Trucker culture here in the United States is perhaps one of the more unique phenomena in the world. Our entire economic success depends upon a group of individuals who are willing to drive an exhausting amount of hours across a vast continent in a HUGE, unreliable, scary death-trap mobile. And as all kids constantly demonstrate through their vertical Tiger Woods-esque whistle-tooting motion, truckers generally accept their fate with a decent attitude.
However, a recent rally organized through social media proves that truckers have finally lost "it". Earl Conlon, a Georgia trucker who is handling the logistics of the protest, and Zeeda Andrews, a former country singer, have organized the "Truckers Ride for the Constitution" rally. The aim of the protest, according to their website flyer, is to "restore our Constitutional Republic":
“Independent Truckers of America are essentially operating on extremely low; and in most cases working below minimum wage, and all paying exorbitant fuel costs and fees. American truckers are also very politically astute and great patriots, they are all well aware of what is happening to our U.S. Constitution. Through this campaign, they are leading the convoy of all Americans coast-to-coast who wish to restore our constitutional republic. America is calling out to our Patriots, and if any group can help lead the charge to save our nation, it’s the U.S. truckers.”
How exactly do the truckers plan to restore our constitutional republic, you ask? If it is left up to Earl Conlon, it will be by arresting all the prominent politicians in Washington he personally hates: "We are not going to ask for impeachment. We are coming whether they like it or not. We're not asking for impeachment, we're asking for the arrest of everyone in government who has violated their oath of office."
Conlon seems particularly irked by those politicians he believes have aided in provided weapons to al-Qaeda members in Syria. In particular, Conlon has singled out President Obama, Nancy Pelosi, and Dianne Feinstein.
Conlon and his group of fellow truckers are not just full of empty threats, either. The truckers current plan is to all head to D.C. in their rigs and circle the Beltway 3 lanes deep (leaving one lane open for emergency vehicles, of course). If any car wants to be able to get past the convoy, they must write "T2SDA" (Truckers to Shut Down America) on their vehicle. Conlon stated, "It's going to be real fun for anyone who is not a supporter, [and] if cops decide to give us a hard time, we're going to lock the brakes up, we're going to stop right there, we're going to be a three lane roadblock."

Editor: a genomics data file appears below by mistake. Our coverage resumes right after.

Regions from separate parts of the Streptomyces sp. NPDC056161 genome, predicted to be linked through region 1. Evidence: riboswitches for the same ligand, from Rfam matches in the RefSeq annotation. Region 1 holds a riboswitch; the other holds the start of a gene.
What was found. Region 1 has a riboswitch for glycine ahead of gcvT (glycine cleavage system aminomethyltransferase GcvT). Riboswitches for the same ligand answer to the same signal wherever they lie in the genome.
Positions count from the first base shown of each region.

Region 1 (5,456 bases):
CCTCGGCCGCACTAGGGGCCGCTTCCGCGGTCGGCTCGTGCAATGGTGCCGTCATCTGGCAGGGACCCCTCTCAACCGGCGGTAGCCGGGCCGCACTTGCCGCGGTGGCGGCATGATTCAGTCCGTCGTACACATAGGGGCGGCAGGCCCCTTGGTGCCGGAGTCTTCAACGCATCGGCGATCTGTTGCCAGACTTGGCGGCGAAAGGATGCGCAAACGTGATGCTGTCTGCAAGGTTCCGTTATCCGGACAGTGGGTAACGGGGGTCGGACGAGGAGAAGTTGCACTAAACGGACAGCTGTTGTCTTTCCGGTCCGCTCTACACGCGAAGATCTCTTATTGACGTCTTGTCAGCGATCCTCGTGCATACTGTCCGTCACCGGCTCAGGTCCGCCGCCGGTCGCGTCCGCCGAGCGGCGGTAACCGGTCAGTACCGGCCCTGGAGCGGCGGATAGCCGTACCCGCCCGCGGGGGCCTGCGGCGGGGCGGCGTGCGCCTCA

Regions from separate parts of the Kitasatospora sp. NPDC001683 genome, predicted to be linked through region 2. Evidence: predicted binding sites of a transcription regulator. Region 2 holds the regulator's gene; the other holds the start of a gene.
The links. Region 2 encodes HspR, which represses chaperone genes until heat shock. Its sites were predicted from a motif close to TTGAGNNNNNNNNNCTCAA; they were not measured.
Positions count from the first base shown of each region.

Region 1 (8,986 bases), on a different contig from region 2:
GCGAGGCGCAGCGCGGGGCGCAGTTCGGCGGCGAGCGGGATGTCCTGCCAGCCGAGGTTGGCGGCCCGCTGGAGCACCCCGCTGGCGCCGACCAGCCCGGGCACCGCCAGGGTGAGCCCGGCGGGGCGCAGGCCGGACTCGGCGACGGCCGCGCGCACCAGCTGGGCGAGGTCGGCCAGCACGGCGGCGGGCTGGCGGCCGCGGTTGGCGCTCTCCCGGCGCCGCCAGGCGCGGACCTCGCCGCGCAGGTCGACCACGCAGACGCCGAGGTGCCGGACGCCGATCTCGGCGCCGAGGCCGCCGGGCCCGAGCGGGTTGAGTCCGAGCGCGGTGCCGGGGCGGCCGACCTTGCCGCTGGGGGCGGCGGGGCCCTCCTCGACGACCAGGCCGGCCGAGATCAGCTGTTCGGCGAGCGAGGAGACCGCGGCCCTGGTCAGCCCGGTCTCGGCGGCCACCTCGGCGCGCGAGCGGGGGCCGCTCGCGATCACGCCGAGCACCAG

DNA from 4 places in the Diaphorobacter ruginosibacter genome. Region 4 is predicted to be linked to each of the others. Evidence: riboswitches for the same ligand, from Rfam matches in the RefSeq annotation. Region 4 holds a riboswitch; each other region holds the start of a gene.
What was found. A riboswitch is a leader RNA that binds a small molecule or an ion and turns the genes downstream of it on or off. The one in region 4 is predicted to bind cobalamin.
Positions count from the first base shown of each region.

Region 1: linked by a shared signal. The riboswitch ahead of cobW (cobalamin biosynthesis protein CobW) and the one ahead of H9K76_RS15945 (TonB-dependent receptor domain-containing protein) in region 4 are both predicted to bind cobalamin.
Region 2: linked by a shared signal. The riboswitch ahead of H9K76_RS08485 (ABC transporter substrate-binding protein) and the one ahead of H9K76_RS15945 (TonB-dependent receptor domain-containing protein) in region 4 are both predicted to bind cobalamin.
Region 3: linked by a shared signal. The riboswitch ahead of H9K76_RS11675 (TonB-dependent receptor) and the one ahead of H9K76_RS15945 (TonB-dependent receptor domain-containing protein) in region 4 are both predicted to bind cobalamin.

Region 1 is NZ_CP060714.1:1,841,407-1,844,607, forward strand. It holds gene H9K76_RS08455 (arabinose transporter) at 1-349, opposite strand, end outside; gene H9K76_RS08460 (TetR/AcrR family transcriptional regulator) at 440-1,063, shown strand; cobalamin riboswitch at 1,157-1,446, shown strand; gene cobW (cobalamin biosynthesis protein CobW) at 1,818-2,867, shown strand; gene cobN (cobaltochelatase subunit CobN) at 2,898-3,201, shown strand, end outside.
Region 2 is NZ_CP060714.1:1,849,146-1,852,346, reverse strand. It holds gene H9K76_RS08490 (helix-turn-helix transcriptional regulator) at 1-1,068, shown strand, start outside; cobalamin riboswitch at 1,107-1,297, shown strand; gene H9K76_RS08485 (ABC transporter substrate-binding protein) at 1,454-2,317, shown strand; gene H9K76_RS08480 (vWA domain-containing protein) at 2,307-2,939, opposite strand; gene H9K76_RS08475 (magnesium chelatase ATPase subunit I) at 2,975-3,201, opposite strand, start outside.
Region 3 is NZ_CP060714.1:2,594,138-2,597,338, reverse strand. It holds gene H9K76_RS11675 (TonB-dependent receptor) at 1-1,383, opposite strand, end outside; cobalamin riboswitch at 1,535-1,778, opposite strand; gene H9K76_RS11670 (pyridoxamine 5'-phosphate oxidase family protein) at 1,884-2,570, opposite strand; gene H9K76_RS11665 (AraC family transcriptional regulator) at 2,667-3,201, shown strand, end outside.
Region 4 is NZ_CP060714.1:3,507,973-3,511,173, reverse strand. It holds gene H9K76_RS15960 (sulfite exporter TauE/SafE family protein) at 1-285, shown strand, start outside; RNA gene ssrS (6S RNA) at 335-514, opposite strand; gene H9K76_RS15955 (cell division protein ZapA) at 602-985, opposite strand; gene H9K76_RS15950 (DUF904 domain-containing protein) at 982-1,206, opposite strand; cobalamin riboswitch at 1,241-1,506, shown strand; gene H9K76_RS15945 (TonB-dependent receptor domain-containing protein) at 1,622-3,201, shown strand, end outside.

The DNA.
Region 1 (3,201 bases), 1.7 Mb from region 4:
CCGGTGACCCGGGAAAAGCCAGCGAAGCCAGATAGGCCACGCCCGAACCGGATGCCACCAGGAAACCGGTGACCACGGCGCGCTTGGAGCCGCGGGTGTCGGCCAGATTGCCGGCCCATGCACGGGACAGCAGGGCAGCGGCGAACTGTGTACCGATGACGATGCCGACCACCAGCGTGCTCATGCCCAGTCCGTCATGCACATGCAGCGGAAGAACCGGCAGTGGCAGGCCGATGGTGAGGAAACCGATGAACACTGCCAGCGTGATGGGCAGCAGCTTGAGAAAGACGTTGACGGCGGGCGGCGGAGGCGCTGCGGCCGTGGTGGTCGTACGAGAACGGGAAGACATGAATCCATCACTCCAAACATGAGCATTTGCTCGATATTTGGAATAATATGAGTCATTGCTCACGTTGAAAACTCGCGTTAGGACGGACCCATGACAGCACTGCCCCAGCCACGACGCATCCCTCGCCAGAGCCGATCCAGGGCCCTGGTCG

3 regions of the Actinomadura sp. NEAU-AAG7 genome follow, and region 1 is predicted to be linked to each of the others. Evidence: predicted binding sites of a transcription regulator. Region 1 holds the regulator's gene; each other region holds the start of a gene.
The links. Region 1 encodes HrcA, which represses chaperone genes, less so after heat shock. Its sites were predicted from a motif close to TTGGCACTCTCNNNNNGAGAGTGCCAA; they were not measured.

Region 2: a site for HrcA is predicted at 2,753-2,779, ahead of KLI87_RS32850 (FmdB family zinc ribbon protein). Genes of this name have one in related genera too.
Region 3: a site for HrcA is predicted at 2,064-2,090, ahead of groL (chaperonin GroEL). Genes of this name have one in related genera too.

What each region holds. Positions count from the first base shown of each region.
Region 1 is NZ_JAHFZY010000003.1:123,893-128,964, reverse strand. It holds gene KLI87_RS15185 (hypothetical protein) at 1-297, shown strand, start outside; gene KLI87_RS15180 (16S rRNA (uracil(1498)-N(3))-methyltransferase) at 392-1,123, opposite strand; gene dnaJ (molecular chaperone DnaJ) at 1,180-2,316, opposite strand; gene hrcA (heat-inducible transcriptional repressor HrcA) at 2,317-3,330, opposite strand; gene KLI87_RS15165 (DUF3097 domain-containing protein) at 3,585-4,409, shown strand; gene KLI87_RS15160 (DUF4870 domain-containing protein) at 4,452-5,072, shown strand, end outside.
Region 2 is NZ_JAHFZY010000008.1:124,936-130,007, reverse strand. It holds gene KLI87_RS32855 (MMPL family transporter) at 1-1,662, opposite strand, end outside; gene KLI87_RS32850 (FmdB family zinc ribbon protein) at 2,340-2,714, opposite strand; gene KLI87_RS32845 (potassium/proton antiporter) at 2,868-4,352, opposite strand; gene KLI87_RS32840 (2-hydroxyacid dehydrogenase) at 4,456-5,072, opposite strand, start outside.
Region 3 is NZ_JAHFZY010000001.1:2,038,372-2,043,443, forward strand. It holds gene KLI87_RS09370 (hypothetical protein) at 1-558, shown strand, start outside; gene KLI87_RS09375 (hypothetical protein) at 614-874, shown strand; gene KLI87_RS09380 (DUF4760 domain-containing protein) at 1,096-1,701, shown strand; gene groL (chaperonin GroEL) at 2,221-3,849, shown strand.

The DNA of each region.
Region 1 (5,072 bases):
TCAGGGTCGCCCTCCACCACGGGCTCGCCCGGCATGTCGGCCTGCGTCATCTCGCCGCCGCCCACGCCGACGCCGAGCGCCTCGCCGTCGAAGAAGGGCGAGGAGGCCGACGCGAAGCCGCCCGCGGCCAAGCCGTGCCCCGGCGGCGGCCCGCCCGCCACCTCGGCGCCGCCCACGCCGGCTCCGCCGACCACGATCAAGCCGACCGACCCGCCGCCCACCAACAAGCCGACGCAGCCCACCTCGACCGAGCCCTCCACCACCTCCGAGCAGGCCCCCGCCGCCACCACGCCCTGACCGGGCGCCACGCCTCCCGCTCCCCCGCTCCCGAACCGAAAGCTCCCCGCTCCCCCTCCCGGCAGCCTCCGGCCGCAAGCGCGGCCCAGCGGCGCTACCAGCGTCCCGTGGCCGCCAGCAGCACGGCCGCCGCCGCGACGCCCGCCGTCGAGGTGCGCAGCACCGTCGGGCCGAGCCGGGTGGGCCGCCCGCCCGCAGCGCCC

Conlon doesn't end his vehemence with a simple road-blockage, though: "We want these people arrested, and we're coming in with the grand jury to do it. We are going to ask the law enforcement to uphold their constitutional oath and make these arrests. If they refuse to do it, by the power of the people of the United States and the people's grand jury, they don't want to do it, we will. ... We the people will find a way."
What that way is, Conlon does not state. The trucker movement seems to be eerily similar to the Tea Party movement in its early rhetoric. For instance, take a look at this fantastic bit of their flyer-manifesto:
“We are Americans who run the United States of America — it’s not run by a bunch of Global Banking Cartels. This is our house; our country; our government, and each of us needs to take ownership of how we succeed in this event. If we want to save our country, we will do so. If we don’t, it will be because you as an individual wanted someone else to save it for you — this is why we are in this mess — because we trusted our government and the politicians who’ve promised they would serve the people.
"Look where that has gotten us. It’s time for each of us to say enough is enough & show them who runs this country. Let’s make them panic by getting off the couch. We the people will save our country.”
Their purpose and logic seemingly make sense. The American people have become complacent and apathetic toward the state of the United States due to their apparent lack of political power. However, there is one key piece of information the trucker movement seems to be overlooking. In writing the Constitution, the Founding Fathers voiced their opinion on the standing army. While the writers and framers of the Constitution understood the implicit problems with a standing army, they also knew that the United States would be crippled if it did not provide for a strong military force, hence the reason for the wording of Article 1, Section 8 of the Constitution. However, because the United States regularly re-budgets its military finances, we essentially have a "standing army".
Nowhere does Conlon nor his fellow truckers account for how they will deal with the use of force by our nation's military. However, I like to think it would come in a form somewhat similar to this:
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